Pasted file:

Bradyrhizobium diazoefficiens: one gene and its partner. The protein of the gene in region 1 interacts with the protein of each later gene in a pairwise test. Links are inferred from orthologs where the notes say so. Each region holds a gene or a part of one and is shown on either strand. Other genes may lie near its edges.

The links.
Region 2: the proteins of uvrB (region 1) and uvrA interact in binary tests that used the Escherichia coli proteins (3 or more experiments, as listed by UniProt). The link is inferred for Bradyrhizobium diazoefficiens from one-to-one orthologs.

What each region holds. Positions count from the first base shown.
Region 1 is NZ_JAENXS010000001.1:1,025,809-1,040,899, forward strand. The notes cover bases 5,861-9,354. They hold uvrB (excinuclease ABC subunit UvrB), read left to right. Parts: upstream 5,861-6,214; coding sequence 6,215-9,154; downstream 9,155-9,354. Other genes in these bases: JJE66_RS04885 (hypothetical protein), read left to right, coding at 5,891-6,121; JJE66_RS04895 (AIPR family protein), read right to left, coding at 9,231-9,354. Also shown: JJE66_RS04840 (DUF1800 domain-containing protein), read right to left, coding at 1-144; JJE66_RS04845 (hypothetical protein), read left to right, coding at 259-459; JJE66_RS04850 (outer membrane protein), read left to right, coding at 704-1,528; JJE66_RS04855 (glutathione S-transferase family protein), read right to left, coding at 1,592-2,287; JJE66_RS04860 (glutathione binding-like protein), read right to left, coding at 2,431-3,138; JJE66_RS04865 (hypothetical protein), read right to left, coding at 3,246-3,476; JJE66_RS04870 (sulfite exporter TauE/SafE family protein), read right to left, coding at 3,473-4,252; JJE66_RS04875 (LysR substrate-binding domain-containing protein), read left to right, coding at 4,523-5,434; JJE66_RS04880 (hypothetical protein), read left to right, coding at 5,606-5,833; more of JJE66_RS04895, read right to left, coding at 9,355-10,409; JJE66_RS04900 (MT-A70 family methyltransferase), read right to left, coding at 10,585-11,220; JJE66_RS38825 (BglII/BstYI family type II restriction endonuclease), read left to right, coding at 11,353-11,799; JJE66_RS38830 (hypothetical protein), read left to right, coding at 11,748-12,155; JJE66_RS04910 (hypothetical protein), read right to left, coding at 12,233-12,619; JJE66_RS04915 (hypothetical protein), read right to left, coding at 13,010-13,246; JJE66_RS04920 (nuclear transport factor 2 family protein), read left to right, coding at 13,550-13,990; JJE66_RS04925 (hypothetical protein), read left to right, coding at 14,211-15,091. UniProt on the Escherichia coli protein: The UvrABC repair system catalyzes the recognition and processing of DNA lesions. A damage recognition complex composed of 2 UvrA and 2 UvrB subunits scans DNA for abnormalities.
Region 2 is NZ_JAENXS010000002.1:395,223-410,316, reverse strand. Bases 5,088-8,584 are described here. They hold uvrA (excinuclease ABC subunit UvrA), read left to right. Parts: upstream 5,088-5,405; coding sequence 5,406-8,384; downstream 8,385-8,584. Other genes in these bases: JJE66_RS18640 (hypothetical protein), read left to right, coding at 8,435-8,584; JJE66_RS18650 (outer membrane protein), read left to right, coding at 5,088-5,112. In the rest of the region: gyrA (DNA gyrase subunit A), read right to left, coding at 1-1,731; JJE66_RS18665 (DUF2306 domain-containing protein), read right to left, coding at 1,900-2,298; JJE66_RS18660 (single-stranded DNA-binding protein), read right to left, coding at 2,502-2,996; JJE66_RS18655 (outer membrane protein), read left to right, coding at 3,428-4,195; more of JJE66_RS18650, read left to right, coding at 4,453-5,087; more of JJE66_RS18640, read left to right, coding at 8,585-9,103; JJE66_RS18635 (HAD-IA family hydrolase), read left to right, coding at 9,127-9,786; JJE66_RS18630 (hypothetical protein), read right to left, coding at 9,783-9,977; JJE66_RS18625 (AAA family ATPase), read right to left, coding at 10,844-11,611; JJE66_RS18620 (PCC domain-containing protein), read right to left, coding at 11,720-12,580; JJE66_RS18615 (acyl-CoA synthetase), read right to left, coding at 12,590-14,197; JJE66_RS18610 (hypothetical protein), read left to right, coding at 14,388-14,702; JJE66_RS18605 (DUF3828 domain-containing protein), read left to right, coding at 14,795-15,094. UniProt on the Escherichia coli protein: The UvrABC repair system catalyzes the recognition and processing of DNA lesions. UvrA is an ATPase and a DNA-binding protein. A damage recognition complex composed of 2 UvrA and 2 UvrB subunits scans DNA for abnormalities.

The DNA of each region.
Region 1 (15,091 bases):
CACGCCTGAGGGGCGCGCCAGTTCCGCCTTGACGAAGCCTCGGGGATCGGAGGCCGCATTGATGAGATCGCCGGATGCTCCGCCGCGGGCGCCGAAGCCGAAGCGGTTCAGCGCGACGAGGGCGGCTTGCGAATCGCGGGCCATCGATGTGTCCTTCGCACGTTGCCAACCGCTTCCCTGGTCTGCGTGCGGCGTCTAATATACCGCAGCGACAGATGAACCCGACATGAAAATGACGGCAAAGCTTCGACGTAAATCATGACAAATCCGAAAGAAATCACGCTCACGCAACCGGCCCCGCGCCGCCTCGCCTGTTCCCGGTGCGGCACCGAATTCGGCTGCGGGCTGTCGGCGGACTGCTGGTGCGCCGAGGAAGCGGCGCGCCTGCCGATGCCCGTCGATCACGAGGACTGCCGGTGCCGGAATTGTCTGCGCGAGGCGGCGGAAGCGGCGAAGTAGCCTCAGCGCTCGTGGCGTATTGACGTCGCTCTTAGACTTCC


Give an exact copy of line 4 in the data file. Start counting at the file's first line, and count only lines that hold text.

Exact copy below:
What each region holds. Positions count from the first base shown.